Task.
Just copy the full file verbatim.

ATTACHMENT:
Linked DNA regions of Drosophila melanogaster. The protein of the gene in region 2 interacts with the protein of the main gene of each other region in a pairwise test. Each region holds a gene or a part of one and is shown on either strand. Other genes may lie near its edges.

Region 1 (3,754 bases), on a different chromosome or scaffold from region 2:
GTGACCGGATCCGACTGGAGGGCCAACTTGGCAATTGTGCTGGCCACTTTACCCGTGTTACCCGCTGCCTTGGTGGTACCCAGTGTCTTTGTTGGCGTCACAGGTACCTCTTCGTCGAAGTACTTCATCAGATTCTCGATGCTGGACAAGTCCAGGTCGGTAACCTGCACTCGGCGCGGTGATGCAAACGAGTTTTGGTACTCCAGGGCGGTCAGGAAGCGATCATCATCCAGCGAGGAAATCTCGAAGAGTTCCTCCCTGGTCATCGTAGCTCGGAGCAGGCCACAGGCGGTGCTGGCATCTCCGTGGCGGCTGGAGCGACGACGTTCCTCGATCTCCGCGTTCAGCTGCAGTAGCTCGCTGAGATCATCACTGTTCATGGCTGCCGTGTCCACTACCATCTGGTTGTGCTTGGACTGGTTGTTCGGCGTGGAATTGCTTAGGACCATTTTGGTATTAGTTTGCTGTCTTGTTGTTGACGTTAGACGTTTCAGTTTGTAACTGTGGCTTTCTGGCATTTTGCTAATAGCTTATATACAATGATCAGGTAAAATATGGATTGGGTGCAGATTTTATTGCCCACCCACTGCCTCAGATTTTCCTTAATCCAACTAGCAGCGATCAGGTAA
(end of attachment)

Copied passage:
Linked DNA regions of Drosophila melanogaster. The protein of the gene in region 2 interacts with the protein of the main gene of each other region in a pairwise test. Each region holds a gene or a part of one and is shown on either strand. Other genes may lie near its edges.

Region 1 (3,754 bases), on a different chromosome or scaffold from region 2:
GTGACCGGATCCGACTGGAGGGCCAACTTGGCAATTGTGCTGGCCACTTTACCCGTGTTACCCGCTGCCTTGGTGGTACCCAGTGTCTTTGTTGGCGTCACAGGTACCTCTTCGTCGAAGTACTTCATCAGATTCTCGATGCTGGACAAGTCCAGGTCGGTAACCTGCACTCGGCGCGGTGATGCAAACGAGTTTTGGTACTCCAGGGCGGTCAGGAAGCGATCATCATCCAGCGAGGAAATCTCGAAGAGTTCCTCCCTGGTCATCGTAGCTCGGAGCAGGCCACAGGCGGTGCTGGCATCTCCGTGGCGGCTGGAGCGACGACGTTCCTCGATCTCCGCGTTCAGCTGCAGTAGCTCGCTGAGATCATCACTGTTCATGGCTGCCGTGTCCACTACCATCTGGTTGTGCTTGGACTGGTTGTTCGGCGTGGAATTGCTTAGGACCATTTTGGTATTAGTTTGCTGTCTTGTTGTTGACGTTAGACGTTTCAGTTTGTAACTGTGGCTTTCTGGCATTTTGCTAATAGCTTATATACAATGATCAGGTAAAATATGGATTGGGTGCAGATTTTATTGCCCACCCACTGCCTCAGATTTTCCTTAATCCAACTAGCAGCGATCAGGTAA